Latrobe Group. In the central part of VIC/P45, Exoil
has identified similar shoreline sequences in the
underlying mid- to Upper Cretaceous Volador Formation.
These coastal barrier and shoreface sandstone
sequences are defined by well and 3D seismic data as
sediment thicks associated with several, large, NE-SW
trending, coarsening-upwards sandstone bodies(Figures
5 and 8). The sands are also characterised by high
amplitude reflections that appear to increase in
The sandstone bodies
are interpreted as laterally restricted, transgressive,
coastal barrier to shoreface sandstones that display a
SE transition into offshore sealing marine claystones.
Vertical seal is provided by intraformational
transgressive marine claystones. Sediments
belonging to lagoonal and lower coastal plain
environments are interpreted to the NW, in a landward
position behind the barrier.
Neptune & Trident
Neptune and Trident are
two adjacent leads defined in the central part of
VIC/P45 involving interpreted coastal barrier and
shoreface sandstones in structural-stratigraphic traps
are defined by the extent of mappable high seismic
amplitudes of an upper sandstone sequence (Figure
9). Sandstones thin and eventually pinch out to the NE
and SE, sometimes terminating against NW-SE trending
faults. The trap is a combination structural-stratigraphic
trap with the major boundaries defined by
stratigraphic pinchout. Interpreted facies
development of barrier / shoreface and marine
sediments related to a shoreline model and present-day
Gippsland coastline is illustrated in Figure 10.
Based on the mapped
extent of the upper sandstone, the Neptune Lead
encompasses an area of 12.8 sq km and Triton some 9.6
The upper sandstone was
intersected by Helios-1 where a 55 m section is
present. Although water wet in this down-dip
well location, the sandstones exhibit excellent
reservoir properties with high net-to-gross reservoir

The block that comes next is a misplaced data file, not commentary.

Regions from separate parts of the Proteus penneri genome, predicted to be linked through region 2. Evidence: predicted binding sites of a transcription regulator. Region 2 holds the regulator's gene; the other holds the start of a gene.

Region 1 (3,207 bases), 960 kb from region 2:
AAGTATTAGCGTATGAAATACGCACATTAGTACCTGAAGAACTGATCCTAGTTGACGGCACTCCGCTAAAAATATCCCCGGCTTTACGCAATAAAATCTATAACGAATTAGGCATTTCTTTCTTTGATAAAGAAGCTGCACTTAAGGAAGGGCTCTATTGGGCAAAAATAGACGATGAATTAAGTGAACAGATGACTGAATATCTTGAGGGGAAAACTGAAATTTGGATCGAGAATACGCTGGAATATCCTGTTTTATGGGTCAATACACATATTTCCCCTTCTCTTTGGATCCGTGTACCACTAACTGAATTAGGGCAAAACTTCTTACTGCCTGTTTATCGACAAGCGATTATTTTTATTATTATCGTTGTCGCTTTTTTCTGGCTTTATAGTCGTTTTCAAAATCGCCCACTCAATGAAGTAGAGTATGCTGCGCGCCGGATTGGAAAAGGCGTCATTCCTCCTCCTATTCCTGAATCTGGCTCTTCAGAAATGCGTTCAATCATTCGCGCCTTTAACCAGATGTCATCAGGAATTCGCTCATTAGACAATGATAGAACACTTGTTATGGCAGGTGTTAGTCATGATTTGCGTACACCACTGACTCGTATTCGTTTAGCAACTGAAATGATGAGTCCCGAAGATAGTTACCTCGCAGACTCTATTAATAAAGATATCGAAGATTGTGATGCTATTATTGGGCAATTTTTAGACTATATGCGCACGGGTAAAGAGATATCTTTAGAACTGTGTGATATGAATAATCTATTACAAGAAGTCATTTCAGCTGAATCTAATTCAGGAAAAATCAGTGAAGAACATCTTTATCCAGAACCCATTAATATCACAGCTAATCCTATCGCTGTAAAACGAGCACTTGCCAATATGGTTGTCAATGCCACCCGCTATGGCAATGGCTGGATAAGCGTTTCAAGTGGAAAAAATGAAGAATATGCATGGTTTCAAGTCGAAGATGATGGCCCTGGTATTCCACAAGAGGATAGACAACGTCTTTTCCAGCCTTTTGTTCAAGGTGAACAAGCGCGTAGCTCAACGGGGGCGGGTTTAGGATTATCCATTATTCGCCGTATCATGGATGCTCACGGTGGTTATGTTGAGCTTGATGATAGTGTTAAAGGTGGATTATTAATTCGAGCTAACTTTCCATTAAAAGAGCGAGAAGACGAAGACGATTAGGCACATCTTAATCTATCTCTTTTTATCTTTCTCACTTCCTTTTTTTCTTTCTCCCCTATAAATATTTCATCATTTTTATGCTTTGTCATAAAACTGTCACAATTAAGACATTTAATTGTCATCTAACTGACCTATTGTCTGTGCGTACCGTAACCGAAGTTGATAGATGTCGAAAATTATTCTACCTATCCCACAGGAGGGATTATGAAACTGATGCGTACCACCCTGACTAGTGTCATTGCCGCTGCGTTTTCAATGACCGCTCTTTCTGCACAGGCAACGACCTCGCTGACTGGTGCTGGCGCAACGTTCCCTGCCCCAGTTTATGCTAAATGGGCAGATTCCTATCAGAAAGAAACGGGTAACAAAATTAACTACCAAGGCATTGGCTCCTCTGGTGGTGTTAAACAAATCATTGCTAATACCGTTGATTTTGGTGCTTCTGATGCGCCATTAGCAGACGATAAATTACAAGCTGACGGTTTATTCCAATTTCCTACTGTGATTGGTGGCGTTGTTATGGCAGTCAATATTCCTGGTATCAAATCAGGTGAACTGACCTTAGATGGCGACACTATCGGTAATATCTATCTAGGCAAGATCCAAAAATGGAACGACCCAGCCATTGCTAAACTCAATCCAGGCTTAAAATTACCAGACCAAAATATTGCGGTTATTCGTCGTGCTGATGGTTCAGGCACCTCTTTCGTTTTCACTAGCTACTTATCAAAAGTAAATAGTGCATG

and porosities that range up to 29% and average
between 23% and 25%.
The high amplitudes
that characterise the interpreted barrier sandstone
system of the Neptune and Trident leads are intriguing
and could imply the presence of hydrocarbons.
The 3D seismic requires additional processing and
analysis for a better understanding of the cause of
the high amplitude reflections associated with
potential sandstone reservoirs. Proposed well
calibrated inversion and AVO modeling should help
determine the variable contributions of porosity,
lithology (reservoir/seal) and fluids (oil, gas or
Archer and Anemone Prospects
The Archer /Anemone Prospects represent the existing
oil and gas discoveries made by the Archer-1 and
Anemone-1A wells, together with deeper untested
potential reservoirs. The oil discovery made in
Archer-1 will be the subject of investigation to
determine whether there is potential for further oil
in the Archer feature, and whether an economic oil
development scenario may exist.
On the basis of the new 3D data, Anemone-1A is
interpreted to have drilled into the Archer fault
block. Overpressure and poor quality reservoirs
encountered in Anemone-1A are now interpreted as being
likely to result from drilling into the fault plane.
Improvements in reservoir quality may occur up-dip and
away from the fault zone.
Further potential resources are associated with
shallower gas accumulations proven by the Archer-1 and
Anemone-1A wells, as well as potential additional gas
reservoirs not tested by either well. Deeper horizons
in Archer provide the opportunity to explore, at
relatively low risk, for a gas resource close to
infrastructure and key markets.
BHP Billiton have assessed the ultimate recoverable
reserves potential for gas and condensate in Archer
Deep/Anemone to be from a lowside of 51 BCF and 3 MMB
to a highside of 923 BCF and 96 MMB.
An oil prospect, Scampi is an upthrown fault block
lead in stacked Cretaceous sands and a deeper 4-way
dip closure at top Golden Beach.
BHP Billiton assessed reserves potential for the
Cretaceous sands only (primary target) as 34 MMb of
A further oil lead, Archaeopteryx is a low relief
four-way dip closure set up by the palaeo-shelf break
(Kingfish Field analogue). The main risks with this
lead relate to the depth conversion and top seal.
BHP Billiton estimate recoverable reserves potential
of 123 MMb.
Saratoga is a lowside fault-dependent closure at the
Golden Beach level with estimated reserves
potential of 34 MMb.
VIC/P45 contains a
wealth of prospects yet to be drilled, nearly all of
which are associated with existing hydrocarbon
discoveries. We rank VIC/P45 very highly.